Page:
By Kevin J. Kelly, MD
At this time of year we receive many phone calls regarding the potential for patients who have natural rubber latex allergy to develop allergic reactions to poinsettia plants. Fortunately, I do not recall seeing or hearing of any severe allergic reactions to poinsettia contact in our patient’s who have latex allergy. There are multiple lactifer or latex secreting plants in the world. Poinsettia is one of the most common flowering tropical plants. It comes from the family Euphorbiaceae of which Hevea brasiliensis (the rubber tree) is a member.
A small table is included at the end of the text of some plants related to the Hevea brasiliensis. Little is published on this cross reactivity of latex in this family in the medical literature. However, early in the 1990’s our research group spent some time and effort on characterizing some cross reactivity between the latex derived from poinsettia and from Hevea brasiliensis. There appears to be cross reactivity in the laboratory setting of the latex proteins from these plants. Most important though, one would have to have significant contact with the poinsettia plant’s latex directly to have an allergic reaction. Otherwise, a high number of reactions would be reported in the population of patients who have latex allergy. The latex is found in a circulation system within the plant and is not secreted until the system is accessed by breaking a leaf or injuring the plant in some manner. Even in this case, only a small drop of latex that can be immediately wiped off of the skin is unlikely to cause an allergic reaction. Despite this minimal risk, we are discouraging direct contact with poinsettia latex because of the remote possibility of an allergic reaction.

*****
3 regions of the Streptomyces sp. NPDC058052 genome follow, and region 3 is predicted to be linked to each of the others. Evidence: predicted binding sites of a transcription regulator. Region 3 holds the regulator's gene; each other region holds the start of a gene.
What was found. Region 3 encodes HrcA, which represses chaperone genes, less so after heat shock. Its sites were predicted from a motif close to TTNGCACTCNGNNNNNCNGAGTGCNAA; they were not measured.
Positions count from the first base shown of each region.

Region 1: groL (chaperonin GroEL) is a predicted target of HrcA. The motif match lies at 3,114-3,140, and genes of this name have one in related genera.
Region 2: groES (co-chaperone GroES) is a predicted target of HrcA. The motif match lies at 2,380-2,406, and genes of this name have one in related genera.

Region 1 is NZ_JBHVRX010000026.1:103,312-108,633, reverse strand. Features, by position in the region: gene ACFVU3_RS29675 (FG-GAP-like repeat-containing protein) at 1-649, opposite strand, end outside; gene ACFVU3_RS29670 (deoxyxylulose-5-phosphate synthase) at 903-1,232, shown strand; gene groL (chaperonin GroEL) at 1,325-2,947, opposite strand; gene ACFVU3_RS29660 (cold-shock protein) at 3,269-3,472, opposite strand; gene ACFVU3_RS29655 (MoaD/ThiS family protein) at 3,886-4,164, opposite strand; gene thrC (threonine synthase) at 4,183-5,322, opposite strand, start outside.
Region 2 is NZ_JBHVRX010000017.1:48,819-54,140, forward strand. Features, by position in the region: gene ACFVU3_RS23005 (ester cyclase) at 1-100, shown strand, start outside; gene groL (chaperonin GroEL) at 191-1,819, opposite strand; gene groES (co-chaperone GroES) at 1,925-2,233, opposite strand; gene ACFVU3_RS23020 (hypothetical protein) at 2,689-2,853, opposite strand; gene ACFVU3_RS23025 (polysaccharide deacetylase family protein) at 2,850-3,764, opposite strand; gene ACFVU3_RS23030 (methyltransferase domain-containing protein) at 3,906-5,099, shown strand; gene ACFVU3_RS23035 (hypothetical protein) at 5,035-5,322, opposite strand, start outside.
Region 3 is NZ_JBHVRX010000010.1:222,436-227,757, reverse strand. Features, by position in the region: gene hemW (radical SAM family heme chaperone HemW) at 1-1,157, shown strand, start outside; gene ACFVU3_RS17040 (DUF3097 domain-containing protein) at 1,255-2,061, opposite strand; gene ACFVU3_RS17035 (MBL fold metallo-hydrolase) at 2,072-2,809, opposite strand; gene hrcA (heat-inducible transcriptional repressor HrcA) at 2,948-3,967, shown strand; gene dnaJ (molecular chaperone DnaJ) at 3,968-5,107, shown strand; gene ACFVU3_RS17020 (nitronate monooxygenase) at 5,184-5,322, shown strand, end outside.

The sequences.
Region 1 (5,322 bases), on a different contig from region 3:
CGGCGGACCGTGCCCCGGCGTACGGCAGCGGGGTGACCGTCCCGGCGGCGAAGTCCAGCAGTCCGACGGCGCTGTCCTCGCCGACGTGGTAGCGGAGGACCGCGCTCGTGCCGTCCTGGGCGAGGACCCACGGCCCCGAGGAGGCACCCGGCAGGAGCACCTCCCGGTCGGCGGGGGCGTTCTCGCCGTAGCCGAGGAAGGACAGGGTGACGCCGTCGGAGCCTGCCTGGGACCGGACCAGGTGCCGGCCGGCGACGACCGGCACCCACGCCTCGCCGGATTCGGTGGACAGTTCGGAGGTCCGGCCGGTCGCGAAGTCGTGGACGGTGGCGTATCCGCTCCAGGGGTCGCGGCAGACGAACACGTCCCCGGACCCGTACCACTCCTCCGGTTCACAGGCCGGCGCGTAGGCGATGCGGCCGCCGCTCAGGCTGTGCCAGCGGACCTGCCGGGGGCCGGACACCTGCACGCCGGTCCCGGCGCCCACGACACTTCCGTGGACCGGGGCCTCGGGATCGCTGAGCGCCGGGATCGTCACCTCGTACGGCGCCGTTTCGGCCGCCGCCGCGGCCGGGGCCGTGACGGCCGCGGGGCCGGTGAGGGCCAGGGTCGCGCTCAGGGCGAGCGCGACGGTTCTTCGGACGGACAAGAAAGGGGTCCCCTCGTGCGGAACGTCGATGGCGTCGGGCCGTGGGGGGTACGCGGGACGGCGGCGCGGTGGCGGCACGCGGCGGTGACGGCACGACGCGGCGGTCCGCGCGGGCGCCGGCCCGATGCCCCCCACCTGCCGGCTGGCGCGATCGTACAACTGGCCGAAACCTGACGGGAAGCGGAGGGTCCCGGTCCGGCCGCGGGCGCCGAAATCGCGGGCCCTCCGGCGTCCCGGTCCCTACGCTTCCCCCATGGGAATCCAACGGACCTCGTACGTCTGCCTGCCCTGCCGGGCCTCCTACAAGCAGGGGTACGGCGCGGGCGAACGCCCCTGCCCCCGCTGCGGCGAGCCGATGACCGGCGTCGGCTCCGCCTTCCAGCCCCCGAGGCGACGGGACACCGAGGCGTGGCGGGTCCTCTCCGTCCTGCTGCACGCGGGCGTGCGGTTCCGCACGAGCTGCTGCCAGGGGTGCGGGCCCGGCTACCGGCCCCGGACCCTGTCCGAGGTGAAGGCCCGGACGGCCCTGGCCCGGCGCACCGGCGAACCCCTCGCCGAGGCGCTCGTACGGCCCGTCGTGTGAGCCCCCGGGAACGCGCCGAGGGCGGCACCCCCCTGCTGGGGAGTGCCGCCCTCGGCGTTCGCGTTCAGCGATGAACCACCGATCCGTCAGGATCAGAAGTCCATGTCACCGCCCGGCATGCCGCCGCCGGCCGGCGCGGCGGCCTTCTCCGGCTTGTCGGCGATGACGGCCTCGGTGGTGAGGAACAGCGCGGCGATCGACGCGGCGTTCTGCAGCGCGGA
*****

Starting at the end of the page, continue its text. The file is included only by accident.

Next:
It would be prudent not to overreact to the mere presence of poinsettia in the environment, as this is likely to be safe.
For those who wish to avoid all forms of latex as recommended by their doctors, their personal contact with poinsettias should be limited.
|Hevea brasiliensis||Rubber Tree|
|Euphorbia splendens||Crown of Thorns|
|Acalypha wilkesiana||Jacobs Coat|
|Ricinus communis||Castor Bean|
|Acalypha hispida||Chenile plant|
Dr. Kelly is Professor of Pediatrics/Medicine and Chief of Allergy &
Immunology at the Medical College of Wisconsin.